The Art of Weeding: Part 2--A year-round strategy for weed control


The Art of Weeding: Part 2
A year-round strategy for organic weed control

By Marion Owen, Fearless Weeder for PlanTea, Inc. and
Co-author of Chicken Soup for the Gardener's Soul


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In Part One of this series on organic weed control we learned about how weeds affect our garden and tips to prevent them in the first place. In this article, we'll learn how to get rid of weeds, naturally, tools for the job and how weeds can even be good for you and your garden.

Real tips for getting rid of weeds

As the saying goes, the bigger the elephant, the harder it is to move it. In the garden, the bigger the weeds, the harder it is to control them. The first step to controlling weedis to get into the habit of going on patrol in your garden. It sounds so basic and simple, yet it's one of the best ways to really get to know what's going on in your garden.

The best--and worst--times to weed
Some gardeners prefer to pull weeds early in the morning while the soil is still damp with dew and after they've had a cup of coffee. Others find that weeding after a day at the office is a wonderful way to de-stress. After a good rain makes the job easier, too. Of course, avoid hailstorms, blizzards, floods and lightning storms--the weeds can wait!

Develop your own strategy
Let's say you return from vacation only to find the garden overrun with strange plants. Don't throw in the trowel. Start in one area and work a little at a time. Set a goal for yourself. For example, "I'll weed from the maple tree to the edge of the porch." One trick you might try is to set your timer for an hour and then quit.

Still overwhelmed? Consider bringing in reinforcements such as the neighborhood kids looking for summer spending money. Be sure to show them which plants are weeds and are keepers!

Dry soil vs. damp soil
You only have to try pulling weeds once from dry, compact soil to know that it it's hard work. Moisten the ground or wait until after a good rain shower before tackling weeds. (Tip: Be careful to not transfer diseases, such as rust, to other plants during particularly wet periods.)

Small is beautiful
Younger weeds are easier to pull because they haven't established a strong root system. Cultivate small weeds by gently stirring the soil's surface to uproot newly germinated weeds before they become a problem.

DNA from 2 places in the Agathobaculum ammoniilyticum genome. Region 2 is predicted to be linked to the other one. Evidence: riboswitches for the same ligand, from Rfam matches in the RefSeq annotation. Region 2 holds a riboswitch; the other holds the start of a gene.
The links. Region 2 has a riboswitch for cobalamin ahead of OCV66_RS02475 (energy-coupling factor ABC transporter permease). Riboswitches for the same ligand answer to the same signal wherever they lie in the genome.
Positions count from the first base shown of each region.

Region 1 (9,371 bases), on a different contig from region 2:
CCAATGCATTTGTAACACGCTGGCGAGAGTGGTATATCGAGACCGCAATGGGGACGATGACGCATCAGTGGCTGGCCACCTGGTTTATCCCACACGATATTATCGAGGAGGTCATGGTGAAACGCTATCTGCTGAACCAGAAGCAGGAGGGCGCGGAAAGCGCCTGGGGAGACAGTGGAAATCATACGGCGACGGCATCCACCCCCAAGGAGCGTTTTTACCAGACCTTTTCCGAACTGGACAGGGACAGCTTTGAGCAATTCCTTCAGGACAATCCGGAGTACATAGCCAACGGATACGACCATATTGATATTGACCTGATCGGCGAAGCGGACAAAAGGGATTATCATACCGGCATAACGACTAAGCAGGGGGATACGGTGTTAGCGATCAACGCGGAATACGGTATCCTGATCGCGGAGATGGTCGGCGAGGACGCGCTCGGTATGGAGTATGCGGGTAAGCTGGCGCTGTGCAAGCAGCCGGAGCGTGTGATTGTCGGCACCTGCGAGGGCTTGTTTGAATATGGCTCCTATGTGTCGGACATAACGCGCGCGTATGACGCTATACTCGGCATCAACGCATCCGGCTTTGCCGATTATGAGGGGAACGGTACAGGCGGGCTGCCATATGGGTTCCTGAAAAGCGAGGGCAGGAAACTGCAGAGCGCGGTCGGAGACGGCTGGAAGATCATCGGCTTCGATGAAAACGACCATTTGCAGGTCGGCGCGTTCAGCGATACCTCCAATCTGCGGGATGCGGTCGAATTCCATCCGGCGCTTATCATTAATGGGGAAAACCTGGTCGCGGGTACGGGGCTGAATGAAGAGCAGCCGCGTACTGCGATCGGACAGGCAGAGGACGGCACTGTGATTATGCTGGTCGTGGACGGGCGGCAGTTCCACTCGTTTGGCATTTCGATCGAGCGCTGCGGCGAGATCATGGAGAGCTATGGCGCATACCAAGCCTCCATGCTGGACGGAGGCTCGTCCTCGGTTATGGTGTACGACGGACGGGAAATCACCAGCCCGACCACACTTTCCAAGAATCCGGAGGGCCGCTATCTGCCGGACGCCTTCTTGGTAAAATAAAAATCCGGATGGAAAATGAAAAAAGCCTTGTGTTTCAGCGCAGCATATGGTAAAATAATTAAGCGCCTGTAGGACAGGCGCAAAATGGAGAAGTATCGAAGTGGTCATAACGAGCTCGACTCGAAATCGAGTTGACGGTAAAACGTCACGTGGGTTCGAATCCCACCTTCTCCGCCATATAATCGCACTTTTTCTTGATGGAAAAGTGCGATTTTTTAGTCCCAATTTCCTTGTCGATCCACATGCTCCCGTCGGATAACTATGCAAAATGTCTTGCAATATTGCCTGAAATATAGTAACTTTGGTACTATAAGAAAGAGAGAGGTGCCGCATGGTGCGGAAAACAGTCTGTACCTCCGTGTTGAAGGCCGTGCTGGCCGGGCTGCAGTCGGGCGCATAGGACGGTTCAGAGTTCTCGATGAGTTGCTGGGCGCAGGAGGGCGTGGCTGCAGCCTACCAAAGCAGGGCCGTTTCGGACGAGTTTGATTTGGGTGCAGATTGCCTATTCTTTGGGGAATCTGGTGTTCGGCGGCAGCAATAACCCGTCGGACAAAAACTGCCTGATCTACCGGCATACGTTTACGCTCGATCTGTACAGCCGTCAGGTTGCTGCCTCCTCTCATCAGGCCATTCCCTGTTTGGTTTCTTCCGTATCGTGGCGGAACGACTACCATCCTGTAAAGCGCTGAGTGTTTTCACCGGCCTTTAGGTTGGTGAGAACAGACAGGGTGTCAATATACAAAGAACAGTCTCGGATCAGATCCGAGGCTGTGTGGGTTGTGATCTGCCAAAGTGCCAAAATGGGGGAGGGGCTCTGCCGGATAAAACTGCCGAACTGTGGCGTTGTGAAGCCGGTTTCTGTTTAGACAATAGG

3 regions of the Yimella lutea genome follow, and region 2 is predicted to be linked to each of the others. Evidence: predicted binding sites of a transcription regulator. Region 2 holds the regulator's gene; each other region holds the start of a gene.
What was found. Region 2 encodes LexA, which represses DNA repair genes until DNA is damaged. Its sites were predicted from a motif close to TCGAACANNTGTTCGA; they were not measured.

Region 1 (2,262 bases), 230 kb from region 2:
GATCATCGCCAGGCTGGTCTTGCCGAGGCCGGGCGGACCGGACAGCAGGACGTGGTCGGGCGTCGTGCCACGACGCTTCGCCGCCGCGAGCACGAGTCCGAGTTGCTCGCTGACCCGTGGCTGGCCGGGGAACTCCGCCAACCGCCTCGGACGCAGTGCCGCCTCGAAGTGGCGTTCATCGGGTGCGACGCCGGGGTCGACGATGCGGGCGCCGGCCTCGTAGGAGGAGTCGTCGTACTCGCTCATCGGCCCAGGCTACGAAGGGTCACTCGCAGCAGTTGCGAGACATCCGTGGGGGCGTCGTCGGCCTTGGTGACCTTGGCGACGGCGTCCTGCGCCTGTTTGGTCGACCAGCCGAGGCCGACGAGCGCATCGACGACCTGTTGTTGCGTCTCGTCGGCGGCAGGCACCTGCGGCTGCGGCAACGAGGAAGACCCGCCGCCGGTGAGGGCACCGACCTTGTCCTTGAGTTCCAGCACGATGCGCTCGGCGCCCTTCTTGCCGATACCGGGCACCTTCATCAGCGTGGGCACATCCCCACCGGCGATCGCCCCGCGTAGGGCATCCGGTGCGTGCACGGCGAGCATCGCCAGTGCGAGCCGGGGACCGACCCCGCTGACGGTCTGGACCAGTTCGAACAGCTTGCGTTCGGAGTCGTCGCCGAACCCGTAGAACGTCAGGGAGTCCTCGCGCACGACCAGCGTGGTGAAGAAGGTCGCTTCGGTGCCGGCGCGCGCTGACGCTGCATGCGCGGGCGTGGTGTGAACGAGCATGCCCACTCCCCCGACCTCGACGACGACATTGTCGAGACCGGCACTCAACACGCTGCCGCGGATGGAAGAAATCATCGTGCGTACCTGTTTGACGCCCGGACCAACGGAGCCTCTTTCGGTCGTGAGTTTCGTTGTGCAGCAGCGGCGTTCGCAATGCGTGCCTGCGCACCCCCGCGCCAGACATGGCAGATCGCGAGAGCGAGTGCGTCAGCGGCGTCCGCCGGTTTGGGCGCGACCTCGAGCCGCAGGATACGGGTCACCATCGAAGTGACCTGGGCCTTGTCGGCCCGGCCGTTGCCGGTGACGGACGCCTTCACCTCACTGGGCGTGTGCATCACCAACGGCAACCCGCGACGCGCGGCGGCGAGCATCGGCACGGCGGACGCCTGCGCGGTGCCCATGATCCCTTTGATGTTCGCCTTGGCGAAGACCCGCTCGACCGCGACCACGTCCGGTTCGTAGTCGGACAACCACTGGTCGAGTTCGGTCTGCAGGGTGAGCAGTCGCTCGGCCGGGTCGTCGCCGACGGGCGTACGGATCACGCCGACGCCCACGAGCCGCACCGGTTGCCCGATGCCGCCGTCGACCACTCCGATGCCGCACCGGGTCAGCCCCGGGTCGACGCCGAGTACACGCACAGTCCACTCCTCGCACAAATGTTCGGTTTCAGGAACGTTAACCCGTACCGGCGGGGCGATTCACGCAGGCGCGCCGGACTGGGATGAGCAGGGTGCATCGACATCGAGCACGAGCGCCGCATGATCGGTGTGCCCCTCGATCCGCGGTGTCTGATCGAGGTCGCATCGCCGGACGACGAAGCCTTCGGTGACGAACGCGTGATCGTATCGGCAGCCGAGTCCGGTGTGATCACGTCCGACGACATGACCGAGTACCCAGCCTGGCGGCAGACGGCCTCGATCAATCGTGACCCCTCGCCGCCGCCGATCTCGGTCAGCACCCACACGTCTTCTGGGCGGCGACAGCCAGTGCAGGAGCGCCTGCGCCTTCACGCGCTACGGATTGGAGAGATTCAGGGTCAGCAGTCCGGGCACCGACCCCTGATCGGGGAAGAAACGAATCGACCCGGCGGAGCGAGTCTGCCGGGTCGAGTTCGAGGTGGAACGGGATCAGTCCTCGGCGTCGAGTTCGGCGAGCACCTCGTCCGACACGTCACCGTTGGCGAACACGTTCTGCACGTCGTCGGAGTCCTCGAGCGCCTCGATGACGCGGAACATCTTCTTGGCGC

For an area with many shallow-rooted, small weeds, simply rake the area and leave the uprooted weeds to die. "That minimum effort," says Eliot Coleman, author of the book, Four-Season Harvest, "yields a maximum benefit, curing the weed problem, while making a tidy garden. And like a clean bedroom may motivate a teenager to spend more time keeping it clean, a tidy garden may motivate you to spend more caretaking time there.

Don't dig too deep
Plowing or deep tilling buries weed seeds, and then brings them back up. In other words, let buried seeds stay buried. Most weed seeds germinate only in the top 2 inches of soil.

Studies show that rototilling and other deep tilling methods
do more harm than good by breaking down the soil structure and
bringing weed seeds to the surface to germinate.

Kill 'em with kindness
One year, I decided to cover the paths around my raised beds with sawdust. I called the local sawmill and ordered a truckload of spruce sawdust. Little did I know that the tiny wood shavings were loaded with horsetail spores!

For several years, I pulled and yanked out horsetail plants. Through the experience I developed an appreciation for why this is one of the earth's oldest plants! I also learned that horsetail, like many weeds, prefer marginal, nutrient-poor soil. Thus, the more I raised the pH and improved the quality of the soil by applying organic mulches and compost, the less I had to deal with such weeds. Killing them with kindness works!

Tools of the weedy trade

Do the hoe down—dance with your hoe!
Cultivating with a hoe is one of the best ways to prevent weeds. Eliot Coleman says, "Cultivation deals with weeds before they become a problem. Weeding deals with the problem after it has occurred." In other words, hoe, hoe, hoe to make them go!

There are a number of hoes on the market that make short order of the task. As I mentioned before, the secret is to hoe the weeds before they declare themselves, or very soon afterwards. It take little time to whip over a pretty bare piece of ground with a hoe, but a long time to hack through ground heavily infested with weeds.

For cultivating, an effective hoe need to be:

  • Sharp -- Allows you to work shallowly and not disturb the roots of the keeper plants
  • Angled -- For drawing, not choppin
  • Slim -- So as not to push soil onto plants